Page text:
8. 8 On July 23rd, 2010, dominique said:

    Do we know if somebody asked Routzen to make her look so skinny? I don’t want to say he’s an idiot if he’s not the one making decisions here; however, anybody who thought it was a good idea to modify her appearance like that is sadly mistaken. It makes me angry because it sounds just like some kind of passive agressive resistance from the fashion industry facing the fact that people are fed up to see scaringly thin models everywhere. I know that some people are naturally very thin; thus I believe that we should see: short, tall, skinny, curvy, multiethnic models. And, I can’t stand the idea that «it’s easier to dress a cloth hanger». I mean, some people are calling thin women «cloth hangers»!! I am deathfat myself, and as I don’t accept being called a bean pot or more offensive words (fat pig, whale, cow and all) I also despise every name calling at every kind of body. What they did to Crystal, to me, is equivalent to name calling. It hurts, it’s shameful, and it shows a huge disrespect for her. :( How sad and frustrating.

  9. 9 On July 23rd, 2010, Rachel said:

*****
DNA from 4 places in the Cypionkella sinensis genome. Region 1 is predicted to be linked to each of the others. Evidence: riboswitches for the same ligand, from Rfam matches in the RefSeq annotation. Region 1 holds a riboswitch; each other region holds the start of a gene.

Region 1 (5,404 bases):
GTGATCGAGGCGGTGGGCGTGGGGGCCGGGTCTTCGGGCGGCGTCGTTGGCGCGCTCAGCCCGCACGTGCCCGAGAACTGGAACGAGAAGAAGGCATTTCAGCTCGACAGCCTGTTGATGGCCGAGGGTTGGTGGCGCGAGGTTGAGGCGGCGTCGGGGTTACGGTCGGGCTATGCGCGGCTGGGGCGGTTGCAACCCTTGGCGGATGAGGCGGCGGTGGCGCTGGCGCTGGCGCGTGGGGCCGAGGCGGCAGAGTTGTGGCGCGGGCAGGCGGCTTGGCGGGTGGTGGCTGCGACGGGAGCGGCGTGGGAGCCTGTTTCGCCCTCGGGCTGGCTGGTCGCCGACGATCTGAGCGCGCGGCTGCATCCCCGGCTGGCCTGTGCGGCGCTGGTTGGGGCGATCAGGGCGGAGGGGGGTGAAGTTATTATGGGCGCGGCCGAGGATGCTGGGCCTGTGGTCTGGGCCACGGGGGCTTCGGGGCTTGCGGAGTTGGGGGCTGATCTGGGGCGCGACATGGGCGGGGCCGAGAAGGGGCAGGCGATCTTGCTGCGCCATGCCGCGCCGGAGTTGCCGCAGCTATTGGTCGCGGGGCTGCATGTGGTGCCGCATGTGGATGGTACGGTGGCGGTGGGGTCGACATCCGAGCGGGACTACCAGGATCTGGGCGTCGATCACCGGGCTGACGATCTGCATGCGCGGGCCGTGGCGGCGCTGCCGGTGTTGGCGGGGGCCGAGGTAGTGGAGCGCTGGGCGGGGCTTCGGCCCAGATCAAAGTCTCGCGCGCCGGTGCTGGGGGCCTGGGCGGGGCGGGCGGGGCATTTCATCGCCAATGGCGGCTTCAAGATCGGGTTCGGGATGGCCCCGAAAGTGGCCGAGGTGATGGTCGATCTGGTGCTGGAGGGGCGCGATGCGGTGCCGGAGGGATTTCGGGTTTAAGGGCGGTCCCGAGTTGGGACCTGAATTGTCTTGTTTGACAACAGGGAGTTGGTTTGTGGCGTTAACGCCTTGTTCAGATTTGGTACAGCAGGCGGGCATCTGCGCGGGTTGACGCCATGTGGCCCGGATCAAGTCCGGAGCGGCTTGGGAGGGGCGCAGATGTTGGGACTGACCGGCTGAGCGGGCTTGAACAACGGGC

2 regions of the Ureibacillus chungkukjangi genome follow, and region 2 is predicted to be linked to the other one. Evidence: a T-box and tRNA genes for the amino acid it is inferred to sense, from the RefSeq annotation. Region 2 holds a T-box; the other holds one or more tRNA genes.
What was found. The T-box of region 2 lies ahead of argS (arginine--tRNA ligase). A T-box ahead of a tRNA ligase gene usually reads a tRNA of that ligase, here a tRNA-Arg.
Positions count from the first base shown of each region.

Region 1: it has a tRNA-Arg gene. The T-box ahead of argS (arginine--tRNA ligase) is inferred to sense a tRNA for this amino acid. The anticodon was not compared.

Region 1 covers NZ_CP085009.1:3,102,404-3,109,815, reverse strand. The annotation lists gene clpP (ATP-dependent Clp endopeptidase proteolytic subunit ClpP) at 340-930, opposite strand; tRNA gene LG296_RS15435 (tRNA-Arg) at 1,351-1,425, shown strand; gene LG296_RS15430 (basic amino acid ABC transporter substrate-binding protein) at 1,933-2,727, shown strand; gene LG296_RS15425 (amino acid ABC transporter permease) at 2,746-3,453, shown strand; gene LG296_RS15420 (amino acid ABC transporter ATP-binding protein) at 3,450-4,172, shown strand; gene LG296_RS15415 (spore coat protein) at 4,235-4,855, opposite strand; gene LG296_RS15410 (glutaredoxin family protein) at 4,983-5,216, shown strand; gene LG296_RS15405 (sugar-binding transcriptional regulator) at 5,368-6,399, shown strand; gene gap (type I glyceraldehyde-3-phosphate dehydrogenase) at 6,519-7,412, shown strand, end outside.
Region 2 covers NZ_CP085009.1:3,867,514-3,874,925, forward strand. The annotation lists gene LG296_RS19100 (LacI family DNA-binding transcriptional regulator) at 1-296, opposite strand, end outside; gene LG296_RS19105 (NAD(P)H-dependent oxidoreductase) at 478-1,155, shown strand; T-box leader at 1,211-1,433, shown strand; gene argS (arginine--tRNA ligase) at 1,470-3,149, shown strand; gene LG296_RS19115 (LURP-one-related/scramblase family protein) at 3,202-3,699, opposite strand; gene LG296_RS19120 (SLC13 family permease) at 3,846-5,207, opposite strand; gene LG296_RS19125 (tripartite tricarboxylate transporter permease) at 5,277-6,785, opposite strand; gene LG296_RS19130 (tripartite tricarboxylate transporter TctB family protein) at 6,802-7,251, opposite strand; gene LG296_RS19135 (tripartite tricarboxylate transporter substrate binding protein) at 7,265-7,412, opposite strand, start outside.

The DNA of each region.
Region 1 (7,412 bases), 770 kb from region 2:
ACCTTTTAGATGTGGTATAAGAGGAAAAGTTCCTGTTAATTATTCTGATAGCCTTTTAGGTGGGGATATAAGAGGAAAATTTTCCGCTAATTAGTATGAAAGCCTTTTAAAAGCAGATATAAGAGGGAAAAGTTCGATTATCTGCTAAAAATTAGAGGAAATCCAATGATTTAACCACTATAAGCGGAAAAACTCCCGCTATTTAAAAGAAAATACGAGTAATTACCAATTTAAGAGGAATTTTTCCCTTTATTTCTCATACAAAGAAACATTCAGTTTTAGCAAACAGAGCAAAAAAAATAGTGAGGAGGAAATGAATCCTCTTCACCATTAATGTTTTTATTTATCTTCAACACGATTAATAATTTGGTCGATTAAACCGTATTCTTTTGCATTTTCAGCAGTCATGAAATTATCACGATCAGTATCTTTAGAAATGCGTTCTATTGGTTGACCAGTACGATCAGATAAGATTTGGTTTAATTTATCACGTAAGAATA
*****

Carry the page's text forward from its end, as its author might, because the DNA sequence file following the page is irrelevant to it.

@Dominique: From what I understand, Routzen commissioned these photos himself for the nonprofit charity he runs. He also admitted on his blog to retouching the images, so I imagine that he’s the “idiot” who made the decision to retouch the photos.

    @Midnite: Actually, they are quite retouched. The Today Show shows before/after images and Crystal’s waist has been clearly whittled down at least several inches. Crystal’s agent also took a video of the shoot and it’s been posted online at Check out the video footage and then look at the images and you can tell that she has clearly undergone a digital diet.

  10. 10 On July 23rd, 2010, Alyssa (The 40 year-old) said:

    I thought Ms. Renn was GREAT in the interview, especially when Meredith Viera “accused” her of losing weight. When, OH, WHEN will we EVER realize that a woman’s size, even if she is in the public eye, even if she is a [gasp] “plus-sized” MODEL, is REALLY NO ONE’S BUSINESS, except for the people making her clothes, so that they know the clothes will fit!
    We CANNOT win. We are too fat, too skinny, or hypocrites. Sometimes all of the above, all at the same time.
    I also wished Ms. Viera would have let Leslie speak more, seeing as she flew in from Chicago for the appearance! Doesn’t a story like this deserve more time? It’s a 4-hour show, fer cryin’ out loud!

  11. 11 On July 29th, 2010, Eisnacht said:

    Ok, how is that woman “plus-sized”?

  12. 12 On July 30th, 2010, Thoughtful said: